The Department of Transportation understands your frustration, which is why it created a new rule forcing all airlines to advertise the total cost of a flight, including taxes and fees.
New “Full Fare” Rule Goes into Effect Jan. 24
A federal court has refused to delay implementation of this rule which means starting Jan. 24, 2012, when you go airfare shopping you will see the price you will actually pay. How about that? And this will affect airline and travel websites. Don’t look for any changes on FareCompare, though, but there’s a good reason for that.
- FareCompare has always shown full and complete airfare prices.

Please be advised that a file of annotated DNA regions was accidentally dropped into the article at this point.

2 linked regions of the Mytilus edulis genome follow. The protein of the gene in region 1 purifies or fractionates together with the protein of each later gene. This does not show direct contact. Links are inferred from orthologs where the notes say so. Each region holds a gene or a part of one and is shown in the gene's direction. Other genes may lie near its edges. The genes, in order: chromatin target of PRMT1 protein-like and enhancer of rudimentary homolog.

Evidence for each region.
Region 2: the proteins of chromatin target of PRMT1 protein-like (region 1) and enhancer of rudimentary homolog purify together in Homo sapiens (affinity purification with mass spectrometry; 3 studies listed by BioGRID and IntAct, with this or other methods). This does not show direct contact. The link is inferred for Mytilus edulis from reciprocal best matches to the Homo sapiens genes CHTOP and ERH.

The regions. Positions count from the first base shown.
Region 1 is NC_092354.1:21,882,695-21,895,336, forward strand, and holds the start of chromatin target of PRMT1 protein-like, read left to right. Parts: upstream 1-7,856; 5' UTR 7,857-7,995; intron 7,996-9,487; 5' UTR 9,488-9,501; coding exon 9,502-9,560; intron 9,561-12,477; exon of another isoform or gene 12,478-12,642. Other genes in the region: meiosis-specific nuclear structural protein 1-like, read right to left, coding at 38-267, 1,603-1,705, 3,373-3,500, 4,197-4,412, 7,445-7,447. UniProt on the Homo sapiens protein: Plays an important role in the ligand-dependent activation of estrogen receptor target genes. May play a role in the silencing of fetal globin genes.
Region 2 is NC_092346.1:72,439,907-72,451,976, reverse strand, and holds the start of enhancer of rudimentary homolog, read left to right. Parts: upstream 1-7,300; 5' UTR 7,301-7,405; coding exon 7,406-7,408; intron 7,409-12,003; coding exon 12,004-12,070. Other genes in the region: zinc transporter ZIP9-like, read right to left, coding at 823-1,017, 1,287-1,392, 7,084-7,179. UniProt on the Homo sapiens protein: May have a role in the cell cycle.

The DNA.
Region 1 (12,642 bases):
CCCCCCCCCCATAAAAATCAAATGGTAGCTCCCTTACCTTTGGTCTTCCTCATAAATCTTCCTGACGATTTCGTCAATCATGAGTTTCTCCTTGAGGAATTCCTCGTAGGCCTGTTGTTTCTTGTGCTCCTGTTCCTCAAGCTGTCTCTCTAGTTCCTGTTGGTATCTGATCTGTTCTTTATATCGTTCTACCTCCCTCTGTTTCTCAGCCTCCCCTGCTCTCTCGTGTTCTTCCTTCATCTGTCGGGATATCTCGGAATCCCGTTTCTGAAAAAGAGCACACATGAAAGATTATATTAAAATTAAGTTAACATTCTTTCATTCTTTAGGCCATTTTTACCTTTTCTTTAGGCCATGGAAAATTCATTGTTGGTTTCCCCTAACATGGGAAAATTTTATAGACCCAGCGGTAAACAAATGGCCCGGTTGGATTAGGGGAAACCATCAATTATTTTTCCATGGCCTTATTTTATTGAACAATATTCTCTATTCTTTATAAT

That’s because we believe in both cheap flights and truth in advertising. Nice to see the rest of the online world is catching up.
No More $9 Airfares?
Spirit Airlines was one of the carriers that sought to delay implementation of this “more transparency” rule, probably due to its many extremely cheap airfare sale prices which undergo significant bloat when all the taxes and fees are tallied up; for example, even if you do not check a suitcase with Spirit, you will be charged a carryon bag fee, which ranges from $20 to $45 (depending on where and when you pay the fee).
We asked Spirit if they had any reaction to the recent ruling. Spirit’s Director of Corporate Communications answered our emailed question, “do you have a response?” with a one-word answer: “No.”
But what about you, readers: since transparency in airfare seems like such a simple idea, why the heck did it take them so long to get around to it?